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Inflammasome-Mediated Immunogenicity of Clinical and Experimental Vaccine Adjuvants

1
The Jenner Institute, Nuffield Department of Medicine, University of Oxford, Oxford OX3 7DQ, UK
2
Department of Pharmacy, Faculty of Health and Medical Sciences, University of Copenhagen, 2100 Copenhagen, Denmark
3
Trinity Biomedical Sciences Institute, School of Biochemistry and Immunology, Trinity College Dublin, Dublin D02 R590, Ireland
4
Kennedy Institute of Rheumatology Research, Nuffield Department of Orthopaedics, Rheumatology and Musculoskeletal Sciences, Medical Sciences Division, University of Oxford, Oxford OX3 7FY, UK
*
Authors to whom correspondence should be addressed.
These authors contributed equally to this work.
Vaccines 2020, 8(3), 554; https://doi.org/10.3390/vaccines8030554
Received: 25 August 2020 / Revised: 16 September 2020 / Accepted: 18 September 2020 / Published: 22 September 2020
(This article belongs to the Special Issue Immunological Mechanisms of Vaccines and Adjuvants)
In modern vaccines, adjuvants can be sophisticated immunological tools to promote robust and long-lasting protection against prevalent diseases. However, there is an urgent need to improve immunogenicity of vaccines in order to protect mankind from life-threatening diseases such as AIDS, malaria or, most recently, COVID-19. Therefore, it is important to understand the cellular and molecular mechanisms of action of vaccine adjuvants, which generally trigger the innate immune system to enhance signal transition to adaptive immunity, resulting in pathogen-specific protection. Thus, improved understanding of vaccine adjuvant mechanisms may aid in the design of “intelligent” vaccines to provide robust protection from pathogens. Various commonly used clinical adjuvants, such as aluminium salts, saponins or emulsions, have been identified as activators of inflammasomes - multiprotein signalling platforms that drive activation of inflammatory caspases, resulting in secretion of pro-inflammatory cytokines of the IL-1 family. Importantly, these cytokines affect the cellular and humoral arms of adaptive immunity, which indicates that inflammasomes represent a valuable target of vaccine adjuvants. In this review, we highlight the impact of different inflammasomes on vaccine adjuvant-induced immune responses regarding their mechanisms and immunogenicity. In this context, we focus on clinically relevant adjuvants that have been shown to activate the NLRP3 inflammasome and also present various experimental adjuvants that activate the NLRP3-, NLRC4-, AIM2-, pyrin-, or non-canonical inflammasomes and could have the potential to improve future vaccines. Together, we provide a comprehensive overview on vaccine adjuvants that are known, or suggested, to promote immunogenicity through inflammasome-mediated signalling. View Full-Text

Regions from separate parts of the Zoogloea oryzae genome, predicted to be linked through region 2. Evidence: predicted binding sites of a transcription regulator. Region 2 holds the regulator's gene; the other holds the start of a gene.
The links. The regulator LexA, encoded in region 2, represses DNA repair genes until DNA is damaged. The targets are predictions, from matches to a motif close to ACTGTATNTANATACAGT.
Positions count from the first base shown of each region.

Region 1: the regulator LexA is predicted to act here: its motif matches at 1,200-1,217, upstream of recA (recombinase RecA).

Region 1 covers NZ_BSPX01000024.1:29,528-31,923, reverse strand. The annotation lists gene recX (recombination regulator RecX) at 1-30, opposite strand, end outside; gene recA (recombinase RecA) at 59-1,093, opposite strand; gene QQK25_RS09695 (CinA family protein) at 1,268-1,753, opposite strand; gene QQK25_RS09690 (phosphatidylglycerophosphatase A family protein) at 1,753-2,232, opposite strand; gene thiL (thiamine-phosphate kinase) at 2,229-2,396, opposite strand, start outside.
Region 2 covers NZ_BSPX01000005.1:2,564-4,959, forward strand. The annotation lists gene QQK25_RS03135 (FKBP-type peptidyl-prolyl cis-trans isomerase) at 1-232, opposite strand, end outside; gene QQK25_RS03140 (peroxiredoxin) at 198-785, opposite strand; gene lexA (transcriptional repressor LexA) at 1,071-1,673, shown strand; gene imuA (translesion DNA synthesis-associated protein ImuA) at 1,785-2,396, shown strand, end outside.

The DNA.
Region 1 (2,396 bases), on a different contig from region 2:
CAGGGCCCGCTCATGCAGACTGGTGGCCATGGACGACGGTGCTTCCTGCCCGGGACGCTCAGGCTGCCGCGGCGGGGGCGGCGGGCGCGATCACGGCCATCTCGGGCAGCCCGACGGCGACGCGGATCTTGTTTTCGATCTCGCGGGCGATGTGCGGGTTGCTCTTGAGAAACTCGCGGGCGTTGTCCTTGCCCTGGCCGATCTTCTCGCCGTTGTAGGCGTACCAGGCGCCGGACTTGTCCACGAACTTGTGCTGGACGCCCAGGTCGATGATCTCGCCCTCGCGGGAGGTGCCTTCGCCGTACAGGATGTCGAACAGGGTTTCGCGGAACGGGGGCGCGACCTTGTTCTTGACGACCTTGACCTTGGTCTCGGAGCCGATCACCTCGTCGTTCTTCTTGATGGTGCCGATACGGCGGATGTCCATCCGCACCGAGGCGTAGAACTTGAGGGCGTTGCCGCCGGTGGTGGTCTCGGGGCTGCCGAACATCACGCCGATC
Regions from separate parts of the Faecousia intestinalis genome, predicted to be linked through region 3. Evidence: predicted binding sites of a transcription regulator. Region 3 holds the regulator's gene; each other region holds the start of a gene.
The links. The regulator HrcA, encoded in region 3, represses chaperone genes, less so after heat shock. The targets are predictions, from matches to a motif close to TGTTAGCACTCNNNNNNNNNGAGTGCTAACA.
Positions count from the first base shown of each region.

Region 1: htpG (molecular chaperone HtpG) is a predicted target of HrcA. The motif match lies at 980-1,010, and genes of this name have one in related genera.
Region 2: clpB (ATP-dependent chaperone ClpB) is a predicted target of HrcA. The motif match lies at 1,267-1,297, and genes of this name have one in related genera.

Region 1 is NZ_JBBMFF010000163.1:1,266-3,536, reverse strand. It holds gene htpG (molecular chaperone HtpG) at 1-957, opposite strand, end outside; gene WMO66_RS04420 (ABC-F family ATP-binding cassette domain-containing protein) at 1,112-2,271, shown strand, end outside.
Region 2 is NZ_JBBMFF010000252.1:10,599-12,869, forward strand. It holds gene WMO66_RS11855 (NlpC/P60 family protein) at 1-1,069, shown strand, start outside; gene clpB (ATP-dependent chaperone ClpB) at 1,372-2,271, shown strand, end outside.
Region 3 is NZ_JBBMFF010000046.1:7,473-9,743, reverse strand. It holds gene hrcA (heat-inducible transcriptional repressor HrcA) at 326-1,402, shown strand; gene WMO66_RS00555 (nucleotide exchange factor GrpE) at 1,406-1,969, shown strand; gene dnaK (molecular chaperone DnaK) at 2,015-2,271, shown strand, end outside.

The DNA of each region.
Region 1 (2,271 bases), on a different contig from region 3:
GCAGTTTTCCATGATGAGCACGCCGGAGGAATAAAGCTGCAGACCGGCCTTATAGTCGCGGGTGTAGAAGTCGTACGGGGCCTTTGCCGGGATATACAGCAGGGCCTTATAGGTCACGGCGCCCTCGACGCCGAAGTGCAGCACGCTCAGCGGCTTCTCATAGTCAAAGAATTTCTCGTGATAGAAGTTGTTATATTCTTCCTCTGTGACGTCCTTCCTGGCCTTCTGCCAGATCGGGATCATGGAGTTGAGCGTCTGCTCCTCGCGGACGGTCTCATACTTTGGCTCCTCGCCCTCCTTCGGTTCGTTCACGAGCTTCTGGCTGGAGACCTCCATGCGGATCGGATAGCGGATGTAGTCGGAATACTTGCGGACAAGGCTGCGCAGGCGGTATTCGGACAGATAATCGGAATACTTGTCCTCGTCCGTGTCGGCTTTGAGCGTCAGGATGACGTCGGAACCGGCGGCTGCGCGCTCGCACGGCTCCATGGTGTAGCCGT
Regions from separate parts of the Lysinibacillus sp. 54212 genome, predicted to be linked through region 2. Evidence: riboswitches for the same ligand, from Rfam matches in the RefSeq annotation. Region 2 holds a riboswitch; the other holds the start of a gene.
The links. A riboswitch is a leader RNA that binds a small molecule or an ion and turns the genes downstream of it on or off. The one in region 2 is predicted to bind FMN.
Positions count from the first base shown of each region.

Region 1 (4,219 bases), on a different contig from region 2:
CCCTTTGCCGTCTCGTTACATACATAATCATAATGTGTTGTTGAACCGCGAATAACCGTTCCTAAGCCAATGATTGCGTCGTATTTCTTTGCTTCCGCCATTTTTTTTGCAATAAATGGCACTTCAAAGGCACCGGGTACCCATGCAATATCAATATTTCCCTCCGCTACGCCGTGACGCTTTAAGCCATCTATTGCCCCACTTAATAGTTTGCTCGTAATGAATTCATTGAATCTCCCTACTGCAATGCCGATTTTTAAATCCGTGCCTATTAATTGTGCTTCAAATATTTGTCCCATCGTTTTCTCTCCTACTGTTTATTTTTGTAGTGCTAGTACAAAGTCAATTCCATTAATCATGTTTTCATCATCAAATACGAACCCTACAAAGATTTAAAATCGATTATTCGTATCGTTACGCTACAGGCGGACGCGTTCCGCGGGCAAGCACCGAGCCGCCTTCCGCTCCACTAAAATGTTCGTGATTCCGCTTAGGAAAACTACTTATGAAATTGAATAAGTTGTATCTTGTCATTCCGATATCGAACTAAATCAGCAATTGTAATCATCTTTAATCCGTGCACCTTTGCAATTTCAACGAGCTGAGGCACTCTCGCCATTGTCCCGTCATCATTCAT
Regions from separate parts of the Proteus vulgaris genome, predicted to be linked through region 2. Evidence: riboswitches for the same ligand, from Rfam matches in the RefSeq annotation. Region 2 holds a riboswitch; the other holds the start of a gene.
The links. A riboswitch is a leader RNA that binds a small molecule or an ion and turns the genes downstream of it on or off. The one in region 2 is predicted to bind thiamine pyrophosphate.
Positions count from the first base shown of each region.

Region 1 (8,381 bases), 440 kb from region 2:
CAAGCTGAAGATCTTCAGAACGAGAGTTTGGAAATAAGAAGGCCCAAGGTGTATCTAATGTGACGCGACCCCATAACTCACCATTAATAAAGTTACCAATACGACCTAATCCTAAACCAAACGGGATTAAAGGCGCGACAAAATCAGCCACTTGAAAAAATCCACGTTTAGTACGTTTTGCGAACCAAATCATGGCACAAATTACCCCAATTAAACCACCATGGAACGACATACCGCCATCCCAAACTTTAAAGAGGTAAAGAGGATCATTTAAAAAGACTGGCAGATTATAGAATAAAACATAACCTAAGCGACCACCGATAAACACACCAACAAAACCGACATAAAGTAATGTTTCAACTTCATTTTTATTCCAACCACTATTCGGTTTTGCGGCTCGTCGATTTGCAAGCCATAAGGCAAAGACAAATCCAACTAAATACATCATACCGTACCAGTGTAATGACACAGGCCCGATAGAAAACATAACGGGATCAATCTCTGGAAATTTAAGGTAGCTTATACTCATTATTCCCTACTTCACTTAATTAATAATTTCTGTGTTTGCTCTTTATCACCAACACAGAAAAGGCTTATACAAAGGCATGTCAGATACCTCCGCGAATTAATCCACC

Keywords: inflammasome; adjuvant; vaccine; immunogenicity; NLRP3; NLRC4; AIM2; pyrin; non-canonical; caspase-1 inflammasome; adjuvant; vaccine; immunogenicity; NLRP3; NLRC4; AIM2; pyrin; non-canonical; caspase-1
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Reinke, S.; Thakur, A.; Gartlan, C.; Bezbradica, J.S.; Milicic, A. Inflammasome-Mediated Immunogenicity of Clinical and Experimental Vaccine Adjuvants. Vaccines 2020, 8, 554.

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